Back in August, my colleague Debbie Viadero blogged about a study that showed students recall more factual information when they read text and watch a movie about a historical event rather than if they only read about it. But the researchers for the study also pointed out that when historical movies have errors, and they document that many do, students are more likely to remember the film version, even if it’s wrong.
Now Washington University in St. Louis, where the researchers who conducted the study work, has put out a press release about the study that includes a link to a slide show with historical inaccuracies in nine movies.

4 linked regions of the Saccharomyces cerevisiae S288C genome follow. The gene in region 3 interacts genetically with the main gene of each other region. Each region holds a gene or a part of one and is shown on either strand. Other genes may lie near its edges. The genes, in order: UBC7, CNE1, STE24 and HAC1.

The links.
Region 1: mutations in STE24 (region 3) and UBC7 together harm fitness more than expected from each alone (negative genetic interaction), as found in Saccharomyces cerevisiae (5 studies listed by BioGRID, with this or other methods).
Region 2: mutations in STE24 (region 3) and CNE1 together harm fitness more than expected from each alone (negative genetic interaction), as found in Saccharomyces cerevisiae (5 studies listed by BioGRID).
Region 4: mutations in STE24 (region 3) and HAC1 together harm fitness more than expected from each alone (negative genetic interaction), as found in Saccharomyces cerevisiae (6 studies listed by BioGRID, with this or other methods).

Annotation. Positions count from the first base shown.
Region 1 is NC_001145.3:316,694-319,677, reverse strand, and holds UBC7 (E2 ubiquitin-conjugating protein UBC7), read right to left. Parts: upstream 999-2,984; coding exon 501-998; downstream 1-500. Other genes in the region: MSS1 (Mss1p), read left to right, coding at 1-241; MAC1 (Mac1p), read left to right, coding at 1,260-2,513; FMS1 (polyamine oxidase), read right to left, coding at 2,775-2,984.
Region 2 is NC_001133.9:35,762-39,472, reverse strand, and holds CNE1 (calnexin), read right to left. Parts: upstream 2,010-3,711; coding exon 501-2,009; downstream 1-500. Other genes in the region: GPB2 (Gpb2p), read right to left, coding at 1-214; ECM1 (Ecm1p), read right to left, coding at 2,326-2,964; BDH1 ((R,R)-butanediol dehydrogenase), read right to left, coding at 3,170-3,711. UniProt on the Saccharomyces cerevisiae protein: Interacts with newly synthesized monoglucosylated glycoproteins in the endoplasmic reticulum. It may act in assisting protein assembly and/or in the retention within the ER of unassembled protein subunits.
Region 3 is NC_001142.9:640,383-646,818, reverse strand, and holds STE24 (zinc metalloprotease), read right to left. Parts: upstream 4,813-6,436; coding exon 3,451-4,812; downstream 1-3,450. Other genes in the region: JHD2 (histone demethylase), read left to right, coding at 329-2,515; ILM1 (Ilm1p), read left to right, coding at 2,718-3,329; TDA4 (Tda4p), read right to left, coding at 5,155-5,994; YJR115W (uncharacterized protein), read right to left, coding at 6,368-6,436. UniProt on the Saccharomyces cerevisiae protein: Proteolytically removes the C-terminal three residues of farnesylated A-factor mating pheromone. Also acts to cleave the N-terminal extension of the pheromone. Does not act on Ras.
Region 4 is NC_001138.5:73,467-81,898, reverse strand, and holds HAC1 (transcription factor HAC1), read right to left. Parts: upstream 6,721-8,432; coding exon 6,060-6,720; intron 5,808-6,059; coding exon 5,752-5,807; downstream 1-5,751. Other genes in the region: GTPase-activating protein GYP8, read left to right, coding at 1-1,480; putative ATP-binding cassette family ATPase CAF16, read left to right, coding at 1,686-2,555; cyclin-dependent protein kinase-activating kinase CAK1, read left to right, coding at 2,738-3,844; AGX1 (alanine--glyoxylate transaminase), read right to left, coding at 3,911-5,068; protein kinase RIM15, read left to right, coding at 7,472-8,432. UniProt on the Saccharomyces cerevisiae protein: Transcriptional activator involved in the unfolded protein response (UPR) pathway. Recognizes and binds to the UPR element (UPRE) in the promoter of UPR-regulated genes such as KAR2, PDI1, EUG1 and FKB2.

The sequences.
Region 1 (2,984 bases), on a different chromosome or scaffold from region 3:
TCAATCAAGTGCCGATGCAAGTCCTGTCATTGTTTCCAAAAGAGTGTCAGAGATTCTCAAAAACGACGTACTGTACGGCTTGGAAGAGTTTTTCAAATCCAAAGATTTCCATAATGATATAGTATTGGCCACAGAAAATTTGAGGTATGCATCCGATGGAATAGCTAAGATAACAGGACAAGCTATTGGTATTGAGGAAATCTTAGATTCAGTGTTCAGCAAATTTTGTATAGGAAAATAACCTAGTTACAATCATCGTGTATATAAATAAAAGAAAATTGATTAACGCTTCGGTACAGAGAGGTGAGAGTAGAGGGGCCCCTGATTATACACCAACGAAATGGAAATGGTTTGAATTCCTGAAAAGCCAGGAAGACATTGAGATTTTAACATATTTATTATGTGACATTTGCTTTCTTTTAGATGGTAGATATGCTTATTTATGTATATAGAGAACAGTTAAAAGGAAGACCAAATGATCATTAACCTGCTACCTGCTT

The 1984 movie “Amadeus,” for example, depicts music composer Wolfgang Amadeus Mozart as childish and vulgar when, in fact, no evidence shows he was like that in public. In fact, it’s believed he had impeccable manners when relating to royalty and had a professional manner with colleagues, the researchers say.
I think the slide show would be a good tool to use with high school students to send the message that when they watch a historical movie, they should be skeptical about its accuracy.
A version of this news article first appeared in the Curriculum Matters blog.